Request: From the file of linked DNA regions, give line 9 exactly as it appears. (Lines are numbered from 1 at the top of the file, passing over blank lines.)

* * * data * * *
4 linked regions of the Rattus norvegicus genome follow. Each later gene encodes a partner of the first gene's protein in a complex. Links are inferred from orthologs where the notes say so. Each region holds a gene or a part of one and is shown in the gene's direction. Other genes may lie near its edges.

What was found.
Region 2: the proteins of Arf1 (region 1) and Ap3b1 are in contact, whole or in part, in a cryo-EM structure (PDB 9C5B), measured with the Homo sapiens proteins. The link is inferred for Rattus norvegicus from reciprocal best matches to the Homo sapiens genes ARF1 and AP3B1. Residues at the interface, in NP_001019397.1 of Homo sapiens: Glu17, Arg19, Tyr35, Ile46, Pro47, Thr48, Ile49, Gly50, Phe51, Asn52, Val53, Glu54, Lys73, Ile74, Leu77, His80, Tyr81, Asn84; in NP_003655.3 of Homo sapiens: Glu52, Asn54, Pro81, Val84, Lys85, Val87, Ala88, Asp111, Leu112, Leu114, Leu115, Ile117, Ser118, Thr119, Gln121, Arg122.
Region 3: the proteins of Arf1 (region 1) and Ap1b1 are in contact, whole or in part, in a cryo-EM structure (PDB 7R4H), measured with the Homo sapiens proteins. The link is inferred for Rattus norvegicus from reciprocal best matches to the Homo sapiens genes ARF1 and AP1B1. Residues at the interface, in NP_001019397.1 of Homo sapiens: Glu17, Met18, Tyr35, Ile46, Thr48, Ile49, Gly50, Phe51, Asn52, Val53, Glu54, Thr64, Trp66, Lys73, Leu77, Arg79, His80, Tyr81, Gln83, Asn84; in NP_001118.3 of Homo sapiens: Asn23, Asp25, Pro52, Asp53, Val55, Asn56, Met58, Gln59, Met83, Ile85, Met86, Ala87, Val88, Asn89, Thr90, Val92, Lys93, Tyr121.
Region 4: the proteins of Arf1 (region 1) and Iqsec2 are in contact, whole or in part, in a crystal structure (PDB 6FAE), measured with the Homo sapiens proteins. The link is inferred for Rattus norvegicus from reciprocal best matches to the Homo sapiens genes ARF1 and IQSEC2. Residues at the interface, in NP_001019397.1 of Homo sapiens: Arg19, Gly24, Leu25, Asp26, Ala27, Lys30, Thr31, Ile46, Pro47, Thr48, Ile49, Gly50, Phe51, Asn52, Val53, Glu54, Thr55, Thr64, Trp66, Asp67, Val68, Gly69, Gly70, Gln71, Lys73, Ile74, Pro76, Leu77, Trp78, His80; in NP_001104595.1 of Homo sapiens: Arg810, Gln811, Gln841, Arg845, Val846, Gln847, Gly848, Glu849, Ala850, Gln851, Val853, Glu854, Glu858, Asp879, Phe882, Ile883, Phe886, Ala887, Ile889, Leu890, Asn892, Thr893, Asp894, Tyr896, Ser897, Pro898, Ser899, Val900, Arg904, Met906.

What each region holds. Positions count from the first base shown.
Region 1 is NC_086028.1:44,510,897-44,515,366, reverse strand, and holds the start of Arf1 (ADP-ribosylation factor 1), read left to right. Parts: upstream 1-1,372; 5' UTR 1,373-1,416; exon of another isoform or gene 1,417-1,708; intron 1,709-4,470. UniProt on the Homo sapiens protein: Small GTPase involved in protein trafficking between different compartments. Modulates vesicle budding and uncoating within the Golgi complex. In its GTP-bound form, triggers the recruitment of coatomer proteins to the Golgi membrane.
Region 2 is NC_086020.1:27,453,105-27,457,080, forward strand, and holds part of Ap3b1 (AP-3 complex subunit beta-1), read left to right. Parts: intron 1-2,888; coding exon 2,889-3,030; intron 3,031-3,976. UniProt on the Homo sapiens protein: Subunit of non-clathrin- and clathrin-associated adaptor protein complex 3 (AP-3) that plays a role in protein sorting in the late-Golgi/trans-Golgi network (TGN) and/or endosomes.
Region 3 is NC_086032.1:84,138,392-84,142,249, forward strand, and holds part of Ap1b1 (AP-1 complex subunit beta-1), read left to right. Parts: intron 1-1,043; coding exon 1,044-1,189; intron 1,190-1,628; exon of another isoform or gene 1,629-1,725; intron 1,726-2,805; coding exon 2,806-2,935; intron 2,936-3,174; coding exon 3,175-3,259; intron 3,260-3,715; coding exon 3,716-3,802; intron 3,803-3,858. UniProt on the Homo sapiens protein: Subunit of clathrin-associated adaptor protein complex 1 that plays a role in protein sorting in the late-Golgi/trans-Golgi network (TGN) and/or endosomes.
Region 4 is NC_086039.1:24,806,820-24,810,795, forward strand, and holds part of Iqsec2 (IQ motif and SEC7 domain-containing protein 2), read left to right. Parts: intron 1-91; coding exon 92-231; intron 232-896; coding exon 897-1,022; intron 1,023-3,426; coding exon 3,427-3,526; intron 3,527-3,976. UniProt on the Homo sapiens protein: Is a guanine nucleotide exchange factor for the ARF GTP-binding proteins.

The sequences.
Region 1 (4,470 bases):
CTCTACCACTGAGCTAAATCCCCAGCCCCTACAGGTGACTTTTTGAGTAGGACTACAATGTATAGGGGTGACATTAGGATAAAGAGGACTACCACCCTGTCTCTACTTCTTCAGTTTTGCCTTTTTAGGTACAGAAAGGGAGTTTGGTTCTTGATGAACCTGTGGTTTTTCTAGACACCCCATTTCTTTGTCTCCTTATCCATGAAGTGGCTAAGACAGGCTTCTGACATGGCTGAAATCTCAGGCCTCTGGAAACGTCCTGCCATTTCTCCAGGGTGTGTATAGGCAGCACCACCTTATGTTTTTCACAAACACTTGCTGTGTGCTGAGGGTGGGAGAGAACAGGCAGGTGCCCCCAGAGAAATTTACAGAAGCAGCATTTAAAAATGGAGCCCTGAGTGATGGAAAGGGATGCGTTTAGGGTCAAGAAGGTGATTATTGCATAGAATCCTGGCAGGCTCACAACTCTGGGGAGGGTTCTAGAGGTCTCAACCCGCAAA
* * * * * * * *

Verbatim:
Region 3 is NC_086032.1:84,138,392-84,142,249, forward strand, and holds part of Ap1b1 (AP-1 complex subunit beta-1), read left to right. Parts: intron 1-1,043; coding exon 1,044-1,189; intron 1,190-1,628; exon of another isoform or gene 1,629-1,725; intron 1,726-2,805; coding exon 2,806-2,935; intron 2,936-3,174; coding exon 3,175-3,259; intron 3,260-3,715; coding exon 3,716-3,802; intron 3,803-3,858. UniProt on the Homo sapiens protein: Subunit of clathrin-associated adaptor protein complex 1 that plays a role in protein sorting in the late-Golgi/trans-Golgi network (TGN) and/or endosomes.